Watching Built By Zidell felt relevant in a couple of significant ways. First, it's worth noting that the whole legacy of the Zidell family in Portland—an employer that became one of the city's most successful postwar companies and as much as any was emblematic of its working waterfront, employing hundreds of people—started with an immigrant. The waves of people fleeing war-torn Europe and other parts of the world, as much as military might, made America the superpower it became in the 20th century. As the nation takes a dark turn today, vilifying and locking up immigrants by the thousands, locking children in cages, it's worth noting that so many of the people who built the business and cultural infrastructure of the city, from Pietro Belluschi to Rothko to the Schnitzers, came here through Ellis Island.
Second, the build-out of the Zidell Yards will provide the last major piece of an high-density urban puzzle and complete the waterfront greenway. Two years ago our city's first new bridge in a generation, Tilikum Crossing, along with its attendant MAX and Portland Streetcar lines, gave the surrounding South Waterfront district a much-needed connection to the east side. Because the district is a long, thin strip of land hemmed in by Interstate 5 to the west, it's particularly important. But on both sides of the bridge and the Zidell property, OHSU is expanding. Nearing completion late this summer will be the Knight Cancer Research Building, the first building resulting from the Knight Cancer Challenge, which raised a billion dollars (half of it from Nike co-founder Phil Knight, twenty percent from the State of Oregon and the rest from the community) to build a world-class cancer fighting facility at OHSU. What's more, there are already some handsome office buildings planned for a portion of the Zidell Yards.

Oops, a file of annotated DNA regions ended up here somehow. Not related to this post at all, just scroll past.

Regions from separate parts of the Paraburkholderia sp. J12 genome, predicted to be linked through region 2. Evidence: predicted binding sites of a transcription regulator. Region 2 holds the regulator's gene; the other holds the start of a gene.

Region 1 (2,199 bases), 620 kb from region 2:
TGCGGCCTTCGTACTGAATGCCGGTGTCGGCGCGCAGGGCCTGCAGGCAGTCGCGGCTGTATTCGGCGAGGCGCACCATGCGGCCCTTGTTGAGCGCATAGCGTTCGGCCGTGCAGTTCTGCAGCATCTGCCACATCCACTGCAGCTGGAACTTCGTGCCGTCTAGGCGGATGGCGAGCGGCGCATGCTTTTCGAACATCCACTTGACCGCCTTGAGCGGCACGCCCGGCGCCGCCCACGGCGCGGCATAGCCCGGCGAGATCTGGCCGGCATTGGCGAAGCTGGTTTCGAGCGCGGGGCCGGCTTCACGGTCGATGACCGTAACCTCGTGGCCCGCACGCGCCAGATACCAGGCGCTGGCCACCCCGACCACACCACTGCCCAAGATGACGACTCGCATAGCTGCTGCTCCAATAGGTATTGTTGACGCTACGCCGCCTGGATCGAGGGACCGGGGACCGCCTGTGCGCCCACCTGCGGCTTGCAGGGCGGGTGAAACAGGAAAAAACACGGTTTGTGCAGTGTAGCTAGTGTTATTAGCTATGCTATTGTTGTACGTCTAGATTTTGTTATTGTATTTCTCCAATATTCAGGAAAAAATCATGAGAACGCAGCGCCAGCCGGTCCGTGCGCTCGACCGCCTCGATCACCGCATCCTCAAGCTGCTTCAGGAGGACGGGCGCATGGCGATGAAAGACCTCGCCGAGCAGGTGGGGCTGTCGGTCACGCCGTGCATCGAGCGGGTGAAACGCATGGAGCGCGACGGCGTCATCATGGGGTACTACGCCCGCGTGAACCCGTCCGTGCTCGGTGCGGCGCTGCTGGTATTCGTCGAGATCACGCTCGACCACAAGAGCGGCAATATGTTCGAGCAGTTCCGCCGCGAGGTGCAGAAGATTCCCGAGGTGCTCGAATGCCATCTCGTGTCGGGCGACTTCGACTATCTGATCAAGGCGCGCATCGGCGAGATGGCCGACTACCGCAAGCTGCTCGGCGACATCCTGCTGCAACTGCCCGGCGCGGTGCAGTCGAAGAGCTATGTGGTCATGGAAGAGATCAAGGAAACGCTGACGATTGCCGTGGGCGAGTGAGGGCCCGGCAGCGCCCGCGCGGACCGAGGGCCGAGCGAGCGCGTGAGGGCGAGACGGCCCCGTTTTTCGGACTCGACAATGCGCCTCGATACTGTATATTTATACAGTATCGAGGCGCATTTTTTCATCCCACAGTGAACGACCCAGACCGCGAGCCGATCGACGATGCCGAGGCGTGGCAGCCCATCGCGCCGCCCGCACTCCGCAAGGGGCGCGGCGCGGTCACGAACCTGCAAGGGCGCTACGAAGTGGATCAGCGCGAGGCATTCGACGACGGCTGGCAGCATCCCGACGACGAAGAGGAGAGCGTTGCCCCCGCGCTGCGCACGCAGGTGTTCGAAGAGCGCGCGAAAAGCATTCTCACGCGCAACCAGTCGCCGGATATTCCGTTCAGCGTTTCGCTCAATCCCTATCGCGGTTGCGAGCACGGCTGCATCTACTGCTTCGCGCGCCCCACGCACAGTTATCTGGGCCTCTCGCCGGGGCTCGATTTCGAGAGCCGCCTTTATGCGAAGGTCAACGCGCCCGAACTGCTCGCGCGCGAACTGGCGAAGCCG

But what's most exciting is still the public access to the river at the slipway and the potential renovation of the massive barge-building structure. Situated next to the Portland Aerial Tram, this slipway area, with chance to get up close to the water like virtually nowhere else in the central city and to walk here along the waterfront continuously from downtown, is what could really take South Waterfront from just a collection of condos and medical buildings to a true neighborhood that draws people who not already living or working here.
At the end of Built By Zidell, the filmmaker runs some of the renderings of the future Zidell Yards that were conjured in the master plan, and as I looked at the images of the riverfront and its surrounding future buildings, I was reminded that this is first and foremost a series of real estate transactions. The reason barges will no longer be built here is that the land is too valuable now not to build condos, apartments and offices upon, particularly given the city's urban growth boundary and growing population, leading to greater density and necessitating the redevelopment of formerly industrial enclaves such as South Waterfront and the Pearl District. If the Zidells play their cards right, they could make a lot of money. But in the film, the Zidell family members speak about their desire to do right by the land and their community. They seem to have a mix of pride at what Sam Zidell built, pragmatism at the changing nature of urban waterfronts, and a sense of responsibility to repair the land their businesses contaminated. In a time when out-of-town real estate money has increasingly become a major presence, its focus on making money for investors, there's something to be said about local owners who engage in long-term holds on the land. The Zidells surely want to make a buck like anyone, but after more than a century, they have real roots here.